BBC: Cuba's long-term plan is "working"
By David Jessop - BBC news
The complex survival strategy developed after the collapse of the Soviet Union in 1991 is now resulting in rapid economic growth and is providing the strength and stability necessary to change relationships.
As noted in this column before, Cuba has experienced steady economic progress since 2003.
Cuba's recorded economic growth in 2006 was 12.5 per cent and it is forecasting that this will continue at slightly lower levels for the next two to three years.
While this figure reflects a local formula, a deduction of three to four per cent brings it into line with standard international calculations of GDP but still leaves it on a par with figures for China or Argentina.
Statistics produced by the Economist Intelligence Unit suggest that Cuba's tight economic controls are working, that it has inflation in check and is addressing eighty per cent of its medium and long-term commercial debt.
Another indicator of success is that it has become highly selective about inviting in external investors.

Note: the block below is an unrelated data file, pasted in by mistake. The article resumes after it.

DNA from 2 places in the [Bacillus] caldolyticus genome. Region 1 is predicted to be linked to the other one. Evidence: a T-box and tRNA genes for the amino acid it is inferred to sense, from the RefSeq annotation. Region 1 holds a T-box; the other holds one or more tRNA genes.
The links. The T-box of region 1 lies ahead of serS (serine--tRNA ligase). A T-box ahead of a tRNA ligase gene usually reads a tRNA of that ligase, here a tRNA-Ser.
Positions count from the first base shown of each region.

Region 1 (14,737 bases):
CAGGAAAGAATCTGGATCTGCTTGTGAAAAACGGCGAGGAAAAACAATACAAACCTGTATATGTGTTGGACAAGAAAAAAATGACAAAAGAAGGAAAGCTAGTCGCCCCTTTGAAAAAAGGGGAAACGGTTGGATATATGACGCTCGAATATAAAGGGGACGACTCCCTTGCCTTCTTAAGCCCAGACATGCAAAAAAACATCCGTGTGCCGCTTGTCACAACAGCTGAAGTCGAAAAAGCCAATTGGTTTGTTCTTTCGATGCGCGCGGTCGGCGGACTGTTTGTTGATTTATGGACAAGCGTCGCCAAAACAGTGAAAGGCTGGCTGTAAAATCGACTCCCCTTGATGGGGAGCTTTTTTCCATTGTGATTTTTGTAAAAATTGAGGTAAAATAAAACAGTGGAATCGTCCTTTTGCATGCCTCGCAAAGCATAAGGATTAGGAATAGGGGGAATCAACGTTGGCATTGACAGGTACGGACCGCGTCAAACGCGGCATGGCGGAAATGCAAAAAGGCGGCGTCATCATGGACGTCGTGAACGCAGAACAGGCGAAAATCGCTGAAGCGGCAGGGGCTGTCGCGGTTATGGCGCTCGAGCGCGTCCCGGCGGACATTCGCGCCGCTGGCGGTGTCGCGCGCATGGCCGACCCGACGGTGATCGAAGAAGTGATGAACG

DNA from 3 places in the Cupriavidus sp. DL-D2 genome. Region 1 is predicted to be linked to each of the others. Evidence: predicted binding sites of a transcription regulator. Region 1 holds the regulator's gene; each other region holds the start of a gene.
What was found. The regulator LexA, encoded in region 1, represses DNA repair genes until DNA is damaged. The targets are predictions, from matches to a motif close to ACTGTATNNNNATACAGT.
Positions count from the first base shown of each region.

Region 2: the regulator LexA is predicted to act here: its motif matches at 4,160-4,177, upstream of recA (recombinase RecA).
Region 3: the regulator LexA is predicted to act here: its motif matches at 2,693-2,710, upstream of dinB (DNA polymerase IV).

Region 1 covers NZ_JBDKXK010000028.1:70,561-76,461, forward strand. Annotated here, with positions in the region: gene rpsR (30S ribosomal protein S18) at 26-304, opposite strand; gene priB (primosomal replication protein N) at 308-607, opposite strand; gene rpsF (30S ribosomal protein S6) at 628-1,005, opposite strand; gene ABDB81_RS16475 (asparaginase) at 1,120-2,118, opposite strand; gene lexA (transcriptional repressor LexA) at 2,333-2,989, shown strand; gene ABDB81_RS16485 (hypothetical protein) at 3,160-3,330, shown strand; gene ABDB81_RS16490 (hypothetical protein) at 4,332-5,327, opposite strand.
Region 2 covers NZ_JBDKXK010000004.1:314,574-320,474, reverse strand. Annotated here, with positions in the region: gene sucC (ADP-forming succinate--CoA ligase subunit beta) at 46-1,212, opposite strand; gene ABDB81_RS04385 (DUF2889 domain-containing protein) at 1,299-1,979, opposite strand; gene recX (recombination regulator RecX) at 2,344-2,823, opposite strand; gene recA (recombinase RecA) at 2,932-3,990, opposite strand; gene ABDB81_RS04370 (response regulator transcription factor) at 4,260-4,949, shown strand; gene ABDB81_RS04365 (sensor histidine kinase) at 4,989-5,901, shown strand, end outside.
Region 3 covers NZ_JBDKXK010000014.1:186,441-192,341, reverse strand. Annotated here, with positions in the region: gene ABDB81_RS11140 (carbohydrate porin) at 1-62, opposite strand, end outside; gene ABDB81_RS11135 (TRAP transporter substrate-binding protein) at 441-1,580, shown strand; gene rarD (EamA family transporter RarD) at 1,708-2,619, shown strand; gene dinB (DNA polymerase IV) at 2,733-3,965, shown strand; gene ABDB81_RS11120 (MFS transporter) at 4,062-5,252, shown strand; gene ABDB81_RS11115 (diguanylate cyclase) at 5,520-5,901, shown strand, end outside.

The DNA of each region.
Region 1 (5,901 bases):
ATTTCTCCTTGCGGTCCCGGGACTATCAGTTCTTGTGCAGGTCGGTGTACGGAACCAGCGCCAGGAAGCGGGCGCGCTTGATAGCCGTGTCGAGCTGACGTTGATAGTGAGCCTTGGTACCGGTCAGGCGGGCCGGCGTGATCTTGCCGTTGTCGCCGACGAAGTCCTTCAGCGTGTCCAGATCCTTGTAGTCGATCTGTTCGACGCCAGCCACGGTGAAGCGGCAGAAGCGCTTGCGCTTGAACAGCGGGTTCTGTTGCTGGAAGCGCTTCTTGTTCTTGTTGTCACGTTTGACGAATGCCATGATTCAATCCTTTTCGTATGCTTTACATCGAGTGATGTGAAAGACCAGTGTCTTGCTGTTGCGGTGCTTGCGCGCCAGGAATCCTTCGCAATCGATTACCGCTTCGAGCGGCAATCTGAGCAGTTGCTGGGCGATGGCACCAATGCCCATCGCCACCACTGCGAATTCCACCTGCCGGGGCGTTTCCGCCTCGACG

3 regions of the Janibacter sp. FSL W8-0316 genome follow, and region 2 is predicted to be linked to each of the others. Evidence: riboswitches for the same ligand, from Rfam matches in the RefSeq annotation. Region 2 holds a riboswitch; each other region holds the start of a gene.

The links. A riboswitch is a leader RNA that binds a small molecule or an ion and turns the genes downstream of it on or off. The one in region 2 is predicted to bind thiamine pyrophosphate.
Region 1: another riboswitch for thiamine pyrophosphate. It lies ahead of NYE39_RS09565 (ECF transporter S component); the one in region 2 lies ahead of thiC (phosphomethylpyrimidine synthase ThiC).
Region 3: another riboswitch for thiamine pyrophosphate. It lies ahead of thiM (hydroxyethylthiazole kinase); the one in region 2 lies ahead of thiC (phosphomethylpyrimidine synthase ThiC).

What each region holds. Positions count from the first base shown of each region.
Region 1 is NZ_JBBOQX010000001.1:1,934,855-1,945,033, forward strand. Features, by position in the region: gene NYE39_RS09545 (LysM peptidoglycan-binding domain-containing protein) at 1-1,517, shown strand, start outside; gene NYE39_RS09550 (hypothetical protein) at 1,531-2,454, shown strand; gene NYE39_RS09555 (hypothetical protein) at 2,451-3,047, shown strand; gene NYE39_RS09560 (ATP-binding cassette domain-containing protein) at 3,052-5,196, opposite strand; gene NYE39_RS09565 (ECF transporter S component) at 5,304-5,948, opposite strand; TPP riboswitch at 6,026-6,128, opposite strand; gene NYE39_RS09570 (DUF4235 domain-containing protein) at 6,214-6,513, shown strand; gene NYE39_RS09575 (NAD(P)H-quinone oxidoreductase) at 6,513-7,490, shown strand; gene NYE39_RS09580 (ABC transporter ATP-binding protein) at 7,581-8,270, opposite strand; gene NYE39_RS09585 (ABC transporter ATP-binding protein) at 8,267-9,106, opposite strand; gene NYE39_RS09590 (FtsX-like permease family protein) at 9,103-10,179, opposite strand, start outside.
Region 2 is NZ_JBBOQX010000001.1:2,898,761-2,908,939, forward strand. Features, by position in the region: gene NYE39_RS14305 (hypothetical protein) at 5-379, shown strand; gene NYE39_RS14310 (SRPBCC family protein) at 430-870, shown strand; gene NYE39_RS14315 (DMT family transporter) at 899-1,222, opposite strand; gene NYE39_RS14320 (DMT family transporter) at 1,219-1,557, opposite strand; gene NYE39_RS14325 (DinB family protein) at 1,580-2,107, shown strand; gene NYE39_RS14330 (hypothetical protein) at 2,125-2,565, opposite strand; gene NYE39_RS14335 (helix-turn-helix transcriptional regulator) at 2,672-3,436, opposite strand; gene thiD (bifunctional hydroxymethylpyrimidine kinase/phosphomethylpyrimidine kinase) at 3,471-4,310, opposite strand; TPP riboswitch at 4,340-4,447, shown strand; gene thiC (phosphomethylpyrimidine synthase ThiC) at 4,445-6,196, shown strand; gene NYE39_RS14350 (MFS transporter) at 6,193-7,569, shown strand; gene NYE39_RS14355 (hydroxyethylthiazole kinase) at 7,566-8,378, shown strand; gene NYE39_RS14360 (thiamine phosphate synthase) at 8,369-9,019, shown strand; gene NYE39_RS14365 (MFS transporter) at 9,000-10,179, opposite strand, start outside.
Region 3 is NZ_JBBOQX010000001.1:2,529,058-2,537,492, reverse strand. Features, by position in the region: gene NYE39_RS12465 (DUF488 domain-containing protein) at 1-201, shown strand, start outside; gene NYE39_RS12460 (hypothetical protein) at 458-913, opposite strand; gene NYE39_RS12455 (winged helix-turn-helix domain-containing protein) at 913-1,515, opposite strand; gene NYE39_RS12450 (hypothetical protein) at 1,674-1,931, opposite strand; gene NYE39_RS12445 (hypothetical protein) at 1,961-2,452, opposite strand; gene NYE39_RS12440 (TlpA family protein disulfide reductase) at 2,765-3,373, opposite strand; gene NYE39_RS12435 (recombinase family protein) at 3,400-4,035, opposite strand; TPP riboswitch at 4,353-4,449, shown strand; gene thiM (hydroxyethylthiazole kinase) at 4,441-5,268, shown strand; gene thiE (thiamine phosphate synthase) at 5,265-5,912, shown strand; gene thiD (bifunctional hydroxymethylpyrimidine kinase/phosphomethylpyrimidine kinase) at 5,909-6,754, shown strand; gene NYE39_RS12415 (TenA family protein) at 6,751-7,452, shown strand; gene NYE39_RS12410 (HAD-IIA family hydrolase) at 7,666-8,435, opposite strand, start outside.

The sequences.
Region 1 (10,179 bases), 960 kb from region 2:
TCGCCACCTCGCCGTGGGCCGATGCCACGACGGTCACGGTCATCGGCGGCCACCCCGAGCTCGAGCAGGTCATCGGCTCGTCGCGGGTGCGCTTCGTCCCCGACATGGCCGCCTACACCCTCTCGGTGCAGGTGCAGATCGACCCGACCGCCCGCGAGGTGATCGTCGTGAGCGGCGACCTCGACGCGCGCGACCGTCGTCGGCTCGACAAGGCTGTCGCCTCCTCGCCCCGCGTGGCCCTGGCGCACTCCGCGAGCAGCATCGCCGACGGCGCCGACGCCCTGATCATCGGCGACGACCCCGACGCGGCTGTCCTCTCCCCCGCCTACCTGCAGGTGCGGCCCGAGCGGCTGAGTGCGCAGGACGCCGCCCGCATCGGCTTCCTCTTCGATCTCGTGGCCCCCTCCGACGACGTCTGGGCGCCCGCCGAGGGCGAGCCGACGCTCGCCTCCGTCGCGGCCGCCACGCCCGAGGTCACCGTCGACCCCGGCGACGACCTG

What this suggests is that the island is effectively globalising its economic relations and achieving significant room for manoeuvre without requiring the involvement of either Europe or the US.
How Cuba is achieving this should be an object lesson to the rest of the Caribbean about the purpose of sovereignty and its exercise.
Rather it is to suggest that history may well show that the failure to focus on any of the real issues that provide continuity and political legitimacy in Cuba will be why 'western' policies have failed to obtain traction or leverage and why gradual economic success and a desire for stability may now enable Cuba to pursue engagement on its own terms.
David Jessop is the Director of the Caribbean Council